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Ben Jones
Ben Jones, UK Lawyer
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My contract states " You are employed as a sponsorship manager

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My contract states
" You are employed as a sponsorship manager and will initially work in conferences. Your job title and duties may be varied from time to time in line with business requirements"
It has come to my attention 2 weeks ago in a conversation with a sales director that I have been moved from conferences in to a specific publication and in turn my reporting line has changed - 3 months ago! This happened without any communication or consultation and the first I knew of it was this conversation 2 weeks ago. I then sent an email asking when and why the move happened as I should have been informed on the changes and implications this would have on my role moving forward. I also stated that I was not in acceptance of the move until it was made clear. I followed this email up with a meeting with HR.
I then met with my own director in the conferences department and he said "I assumed you knew you had been moved and there is no role for you here any more"
I said, if I knew, then I would have moved physically in to that department, but I am physically still sitting in conferences, so that shows I didn't know!
The sales director in the publication, ignored this email and 2 weeks later, sent me a new job spec which he said that this is the only option I have. This job spec, whilst the same title, is very junior to my current role, where he has removed all management and autonomy I have on my role and where I have to ask him before I do anything!
HR then came back and said there are "no other alternatives" to bring to the table. HR said they believe that the role offered is one of the same level which I said it's definitely not.

I therefore have 2 questions:
1) can they legally move me without consultation?
2) with my role not existing in the conferences dept anymore, should they have offered me redundancy package.

I have a meeting with HR again tomorrow where I would like an option to be redundancy, but I am not sure if I can bring it up and if they should have offered it to me.

Any advice would be appreciated!


Ben Jones :

Hello, my name is XXXXX XXXXX it is my pleasure to assist you with your question today.
Before proceeding please note that as I am a practising solicitor, I am often in and out of meetings, travelling between clients or even at court when I pick your question up. This may even occur at weekends. Therefore, I apologise in advance but there may be a delay in getting back to you and providing my advice. Please be patient and I will respond as soon as I can. You do not have to wait here and you will receive an email when I have responded.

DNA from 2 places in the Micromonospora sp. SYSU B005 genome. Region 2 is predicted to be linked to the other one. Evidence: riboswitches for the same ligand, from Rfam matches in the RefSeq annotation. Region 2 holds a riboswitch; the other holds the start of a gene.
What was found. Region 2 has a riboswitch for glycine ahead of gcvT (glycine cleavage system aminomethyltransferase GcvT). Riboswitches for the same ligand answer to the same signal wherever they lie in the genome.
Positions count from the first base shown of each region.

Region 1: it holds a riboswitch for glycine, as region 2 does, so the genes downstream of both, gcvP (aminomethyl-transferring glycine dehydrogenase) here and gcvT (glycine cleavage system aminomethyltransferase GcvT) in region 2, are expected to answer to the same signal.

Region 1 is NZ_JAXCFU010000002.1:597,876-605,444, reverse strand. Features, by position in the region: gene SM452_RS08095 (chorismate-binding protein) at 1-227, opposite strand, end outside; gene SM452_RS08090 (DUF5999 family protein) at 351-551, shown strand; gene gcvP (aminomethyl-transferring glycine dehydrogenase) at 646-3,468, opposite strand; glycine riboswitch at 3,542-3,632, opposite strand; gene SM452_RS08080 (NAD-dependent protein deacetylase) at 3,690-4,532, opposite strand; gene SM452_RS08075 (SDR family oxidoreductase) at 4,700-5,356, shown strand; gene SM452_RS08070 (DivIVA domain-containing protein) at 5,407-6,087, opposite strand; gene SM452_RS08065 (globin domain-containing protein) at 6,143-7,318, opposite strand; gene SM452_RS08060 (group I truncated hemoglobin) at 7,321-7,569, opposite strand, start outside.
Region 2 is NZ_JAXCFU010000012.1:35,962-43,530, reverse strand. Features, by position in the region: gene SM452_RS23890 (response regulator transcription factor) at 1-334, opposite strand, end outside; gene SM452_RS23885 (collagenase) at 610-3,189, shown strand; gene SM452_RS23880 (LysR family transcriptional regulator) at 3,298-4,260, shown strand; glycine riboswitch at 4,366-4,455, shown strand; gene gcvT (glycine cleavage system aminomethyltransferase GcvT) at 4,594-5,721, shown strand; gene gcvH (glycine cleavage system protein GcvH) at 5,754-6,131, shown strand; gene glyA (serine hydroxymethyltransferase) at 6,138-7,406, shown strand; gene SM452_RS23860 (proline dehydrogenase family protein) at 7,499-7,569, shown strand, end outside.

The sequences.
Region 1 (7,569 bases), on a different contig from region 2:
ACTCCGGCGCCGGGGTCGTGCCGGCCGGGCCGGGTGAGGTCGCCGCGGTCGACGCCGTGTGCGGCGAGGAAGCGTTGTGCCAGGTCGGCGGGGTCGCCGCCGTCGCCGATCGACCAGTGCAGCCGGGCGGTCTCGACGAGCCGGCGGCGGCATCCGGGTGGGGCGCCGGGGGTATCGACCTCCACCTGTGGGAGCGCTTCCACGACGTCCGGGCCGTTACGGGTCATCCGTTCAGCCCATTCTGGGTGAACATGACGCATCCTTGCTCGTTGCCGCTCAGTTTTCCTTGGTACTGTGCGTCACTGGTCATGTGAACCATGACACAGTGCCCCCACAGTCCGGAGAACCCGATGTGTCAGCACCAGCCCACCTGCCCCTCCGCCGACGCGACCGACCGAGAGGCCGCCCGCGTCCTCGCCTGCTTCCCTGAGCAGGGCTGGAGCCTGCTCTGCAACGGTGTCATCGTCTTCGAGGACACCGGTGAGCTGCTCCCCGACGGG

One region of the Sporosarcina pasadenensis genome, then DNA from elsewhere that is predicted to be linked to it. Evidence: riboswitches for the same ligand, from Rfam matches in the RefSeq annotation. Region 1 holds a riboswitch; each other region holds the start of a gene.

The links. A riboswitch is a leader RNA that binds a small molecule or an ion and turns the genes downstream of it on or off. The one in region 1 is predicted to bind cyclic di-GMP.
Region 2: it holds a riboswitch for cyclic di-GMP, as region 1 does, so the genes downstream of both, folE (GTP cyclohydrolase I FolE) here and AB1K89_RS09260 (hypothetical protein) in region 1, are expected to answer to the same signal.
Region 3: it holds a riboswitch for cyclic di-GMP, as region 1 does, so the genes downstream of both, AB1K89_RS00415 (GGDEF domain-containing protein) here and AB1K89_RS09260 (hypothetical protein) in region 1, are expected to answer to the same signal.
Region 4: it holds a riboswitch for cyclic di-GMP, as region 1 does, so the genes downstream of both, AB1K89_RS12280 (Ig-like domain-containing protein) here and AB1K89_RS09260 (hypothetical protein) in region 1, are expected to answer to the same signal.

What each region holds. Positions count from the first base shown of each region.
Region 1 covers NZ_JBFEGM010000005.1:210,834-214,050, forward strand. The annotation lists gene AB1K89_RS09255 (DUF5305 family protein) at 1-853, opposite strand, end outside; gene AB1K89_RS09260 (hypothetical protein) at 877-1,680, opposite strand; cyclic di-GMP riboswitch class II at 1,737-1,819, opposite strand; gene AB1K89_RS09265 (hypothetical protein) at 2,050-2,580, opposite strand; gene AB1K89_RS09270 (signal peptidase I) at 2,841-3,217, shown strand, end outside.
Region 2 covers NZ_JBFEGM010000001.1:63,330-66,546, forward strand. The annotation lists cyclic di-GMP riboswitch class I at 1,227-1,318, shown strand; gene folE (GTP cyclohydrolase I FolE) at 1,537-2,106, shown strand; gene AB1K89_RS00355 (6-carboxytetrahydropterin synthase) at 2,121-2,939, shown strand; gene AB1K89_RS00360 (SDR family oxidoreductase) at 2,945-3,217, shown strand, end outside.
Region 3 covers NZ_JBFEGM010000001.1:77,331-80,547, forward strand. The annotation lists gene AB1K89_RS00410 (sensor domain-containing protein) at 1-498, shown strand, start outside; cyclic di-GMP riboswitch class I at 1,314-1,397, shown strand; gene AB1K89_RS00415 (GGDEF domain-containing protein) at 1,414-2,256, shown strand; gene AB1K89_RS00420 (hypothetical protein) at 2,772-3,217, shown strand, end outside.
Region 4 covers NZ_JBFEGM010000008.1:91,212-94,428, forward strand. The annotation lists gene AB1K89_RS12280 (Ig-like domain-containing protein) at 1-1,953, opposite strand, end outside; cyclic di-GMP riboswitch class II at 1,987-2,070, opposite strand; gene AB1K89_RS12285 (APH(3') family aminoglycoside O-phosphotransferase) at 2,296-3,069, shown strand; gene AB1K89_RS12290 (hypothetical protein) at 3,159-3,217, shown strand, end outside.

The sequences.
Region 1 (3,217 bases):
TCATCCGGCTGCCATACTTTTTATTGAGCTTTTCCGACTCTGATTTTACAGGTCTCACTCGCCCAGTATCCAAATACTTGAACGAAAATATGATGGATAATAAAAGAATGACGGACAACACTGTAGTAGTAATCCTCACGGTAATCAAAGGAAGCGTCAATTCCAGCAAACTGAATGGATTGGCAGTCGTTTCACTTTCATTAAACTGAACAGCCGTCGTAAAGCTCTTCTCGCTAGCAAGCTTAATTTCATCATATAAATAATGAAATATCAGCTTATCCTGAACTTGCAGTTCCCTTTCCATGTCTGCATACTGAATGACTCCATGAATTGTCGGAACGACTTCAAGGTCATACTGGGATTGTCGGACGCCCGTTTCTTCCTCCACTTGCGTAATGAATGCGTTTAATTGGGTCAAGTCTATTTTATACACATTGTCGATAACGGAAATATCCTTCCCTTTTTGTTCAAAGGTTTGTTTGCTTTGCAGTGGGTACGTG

For now please let me know how long you have worked there?


Hi Ben. I have worked there for 6 years since March 2007

Ben Jones :

Thank you for your patience. There are several ways in which an employer may try and make changes to an employee’s contract of employment. These are:


1. By receiving the employee’s express consent.

2. By forcefully introducing the changes (called 'unilateral change of contract').

3. By giving the employee notice to terminate their current contract and then offer them immediate re-engagement under a new contract that contains the changes.


If the employee agrees to the changes then that would usually put an end to the matter.


If the changes are introduced forcefully then the following options are open to the employee:


1. Start working on the new terms but making it clear in writing that they are working ‘under protest’. This means that the employee does not agree with the changes but is only working them because they feel they are forced to. In the meantime they should try and resolve the issue either by informal discussions or by raising a formal grievance.


2. If the changes are serious enough (e.g. a change to pay, duties, place of work, etc.) the employee may wish to consider resigning and claiming constructive dismissal. The resignation must be done without undue delay so as not to give the impression that the changes had been accepted. The claim must be submitted in an employment tribunal within 3 months of resigning and is subject to the employee having at least 2 years' continuous service.


3. Finally, if the employment is terminated and the employer offers re-engagement on the new terms that could potentially amount to unfair dismissal. However, the employer can justify the dismissal and the changes if they had a sound business reason for dismissing an employee who refuses to accept the variation in terms. This could be pressing business needs requiring drastic changes for the company to survive. If no such reason exists, the employee can make a claim for unfair dismissal in an employment tribunal. The same time limit of 3 months to claim and the requirement to have 2 years' continuous would apply.